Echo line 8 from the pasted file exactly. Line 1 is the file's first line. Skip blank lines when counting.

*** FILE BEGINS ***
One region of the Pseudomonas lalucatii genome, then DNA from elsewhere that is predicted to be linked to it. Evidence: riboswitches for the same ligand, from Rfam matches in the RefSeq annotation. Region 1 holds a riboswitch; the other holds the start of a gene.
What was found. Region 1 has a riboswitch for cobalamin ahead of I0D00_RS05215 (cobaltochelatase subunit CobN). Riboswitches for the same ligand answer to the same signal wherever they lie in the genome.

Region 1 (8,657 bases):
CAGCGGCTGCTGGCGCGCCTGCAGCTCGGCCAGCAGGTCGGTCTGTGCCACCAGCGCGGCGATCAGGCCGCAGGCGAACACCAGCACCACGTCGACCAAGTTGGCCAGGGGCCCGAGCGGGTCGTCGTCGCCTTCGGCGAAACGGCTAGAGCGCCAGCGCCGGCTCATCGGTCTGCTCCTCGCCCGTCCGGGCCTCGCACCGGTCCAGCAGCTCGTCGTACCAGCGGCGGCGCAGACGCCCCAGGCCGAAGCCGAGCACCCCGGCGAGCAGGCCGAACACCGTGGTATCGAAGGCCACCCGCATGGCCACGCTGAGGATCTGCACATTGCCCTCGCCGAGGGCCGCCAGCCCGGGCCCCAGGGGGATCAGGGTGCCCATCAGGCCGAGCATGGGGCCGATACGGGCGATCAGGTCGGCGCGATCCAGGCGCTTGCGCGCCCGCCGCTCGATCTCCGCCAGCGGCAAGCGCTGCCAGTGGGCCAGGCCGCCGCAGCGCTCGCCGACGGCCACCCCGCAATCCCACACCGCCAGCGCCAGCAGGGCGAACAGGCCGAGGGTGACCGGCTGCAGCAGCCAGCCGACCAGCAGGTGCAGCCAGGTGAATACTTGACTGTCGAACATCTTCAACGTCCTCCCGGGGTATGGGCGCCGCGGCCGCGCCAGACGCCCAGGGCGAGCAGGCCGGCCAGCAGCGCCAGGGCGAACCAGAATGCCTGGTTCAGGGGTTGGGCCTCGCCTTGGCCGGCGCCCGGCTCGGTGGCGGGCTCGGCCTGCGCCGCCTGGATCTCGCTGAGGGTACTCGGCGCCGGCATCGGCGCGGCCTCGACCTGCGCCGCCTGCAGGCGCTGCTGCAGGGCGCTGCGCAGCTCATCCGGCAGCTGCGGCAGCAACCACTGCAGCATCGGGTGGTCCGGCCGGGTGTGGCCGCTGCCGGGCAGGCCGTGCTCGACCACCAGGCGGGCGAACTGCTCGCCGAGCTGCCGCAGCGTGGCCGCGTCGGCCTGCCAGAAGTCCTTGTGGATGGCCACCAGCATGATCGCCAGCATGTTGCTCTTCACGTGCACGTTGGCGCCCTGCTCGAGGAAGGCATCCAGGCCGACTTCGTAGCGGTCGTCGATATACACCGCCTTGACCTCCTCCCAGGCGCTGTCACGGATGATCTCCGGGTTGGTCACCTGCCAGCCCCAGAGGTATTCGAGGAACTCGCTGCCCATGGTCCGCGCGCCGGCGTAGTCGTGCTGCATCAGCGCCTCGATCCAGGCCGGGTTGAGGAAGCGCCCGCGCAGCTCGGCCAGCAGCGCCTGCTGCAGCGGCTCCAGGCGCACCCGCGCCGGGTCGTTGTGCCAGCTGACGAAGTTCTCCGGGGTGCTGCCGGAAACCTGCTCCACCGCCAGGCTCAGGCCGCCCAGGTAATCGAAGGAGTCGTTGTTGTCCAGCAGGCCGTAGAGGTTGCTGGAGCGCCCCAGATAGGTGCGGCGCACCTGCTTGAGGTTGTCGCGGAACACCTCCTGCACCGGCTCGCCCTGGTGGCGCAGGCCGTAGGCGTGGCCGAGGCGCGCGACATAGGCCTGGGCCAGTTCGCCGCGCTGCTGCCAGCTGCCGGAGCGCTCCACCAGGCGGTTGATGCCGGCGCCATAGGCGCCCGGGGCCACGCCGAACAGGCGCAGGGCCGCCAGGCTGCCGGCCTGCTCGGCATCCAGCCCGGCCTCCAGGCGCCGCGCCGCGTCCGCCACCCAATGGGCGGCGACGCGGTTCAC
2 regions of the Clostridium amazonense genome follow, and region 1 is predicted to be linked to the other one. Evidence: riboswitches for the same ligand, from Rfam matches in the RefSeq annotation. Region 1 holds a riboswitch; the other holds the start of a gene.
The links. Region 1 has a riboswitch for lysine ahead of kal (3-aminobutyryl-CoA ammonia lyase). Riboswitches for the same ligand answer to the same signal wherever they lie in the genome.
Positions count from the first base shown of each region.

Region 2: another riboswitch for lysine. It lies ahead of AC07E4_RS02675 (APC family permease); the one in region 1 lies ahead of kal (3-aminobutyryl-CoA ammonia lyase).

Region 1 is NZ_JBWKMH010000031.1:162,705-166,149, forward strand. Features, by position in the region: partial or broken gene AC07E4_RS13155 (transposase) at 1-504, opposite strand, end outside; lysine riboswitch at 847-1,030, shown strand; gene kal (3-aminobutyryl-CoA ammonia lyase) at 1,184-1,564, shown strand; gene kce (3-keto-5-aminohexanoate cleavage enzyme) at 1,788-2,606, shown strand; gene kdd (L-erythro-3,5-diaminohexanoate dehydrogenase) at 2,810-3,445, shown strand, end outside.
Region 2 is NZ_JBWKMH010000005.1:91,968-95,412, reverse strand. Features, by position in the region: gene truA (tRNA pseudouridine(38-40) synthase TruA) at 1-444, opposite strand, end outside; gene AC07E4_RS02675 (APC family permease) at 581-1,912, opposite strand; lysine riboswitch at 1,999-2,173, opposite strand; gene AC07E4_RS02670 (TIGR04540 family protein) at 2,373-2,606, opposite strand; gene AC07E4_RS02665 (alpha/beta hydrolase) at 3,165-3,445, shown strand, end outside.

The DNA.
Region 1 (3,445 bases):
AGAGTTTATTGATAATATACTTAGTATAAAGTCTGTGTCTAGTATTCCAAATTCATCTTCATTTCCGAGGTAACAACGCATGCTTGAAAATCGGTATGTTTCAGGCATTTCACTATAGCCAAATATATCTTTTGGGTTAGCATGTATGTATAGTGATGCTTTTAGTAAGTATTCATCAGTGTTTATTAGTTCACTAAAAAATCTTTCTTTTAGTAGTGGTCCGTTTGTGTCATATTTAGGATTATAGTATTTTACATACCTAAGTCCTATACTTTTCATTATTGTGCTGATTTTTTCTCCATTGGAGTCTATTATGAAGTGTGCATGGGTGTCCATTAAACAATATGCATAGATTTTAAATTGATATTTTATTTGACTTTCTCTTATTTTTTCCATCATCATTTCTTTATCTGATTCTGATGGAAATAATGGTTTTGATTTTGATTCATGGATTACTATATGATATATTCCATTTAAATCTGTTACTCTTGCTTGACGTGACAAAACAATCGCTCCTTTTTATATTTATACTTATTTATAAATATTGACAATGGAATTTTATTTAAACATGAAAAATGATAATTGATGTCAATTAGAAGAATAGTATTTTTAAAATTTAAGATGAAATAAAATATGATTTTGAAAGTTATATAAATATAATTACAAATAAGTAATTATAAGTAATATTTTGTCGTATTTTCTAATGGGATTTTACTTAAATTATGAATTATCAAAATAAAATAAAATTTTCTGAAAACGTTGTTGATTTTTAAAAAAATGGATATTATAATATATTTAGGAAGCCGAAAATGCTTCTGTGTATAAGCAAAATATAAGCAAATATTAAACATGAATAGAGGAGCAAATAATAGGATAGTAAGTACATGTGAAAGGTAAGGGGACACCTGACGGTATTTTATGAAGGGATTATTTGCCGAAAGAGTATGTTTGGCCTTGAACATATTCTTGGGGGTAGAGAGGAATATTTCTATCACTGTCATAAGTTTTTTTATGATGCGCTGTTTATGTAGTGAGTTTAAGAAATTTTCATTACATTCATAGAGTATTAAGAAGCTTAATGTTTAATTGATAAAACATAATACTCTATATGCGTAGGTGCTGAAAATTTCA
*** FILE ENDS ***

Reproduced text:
Region 2: another riboswitch for lysine. It lies ahead of AC07E4_RS02675 (APC family permease); the one in region 1 lies ahead of kal (3-aminobutyryl-CoA ammonia lyase).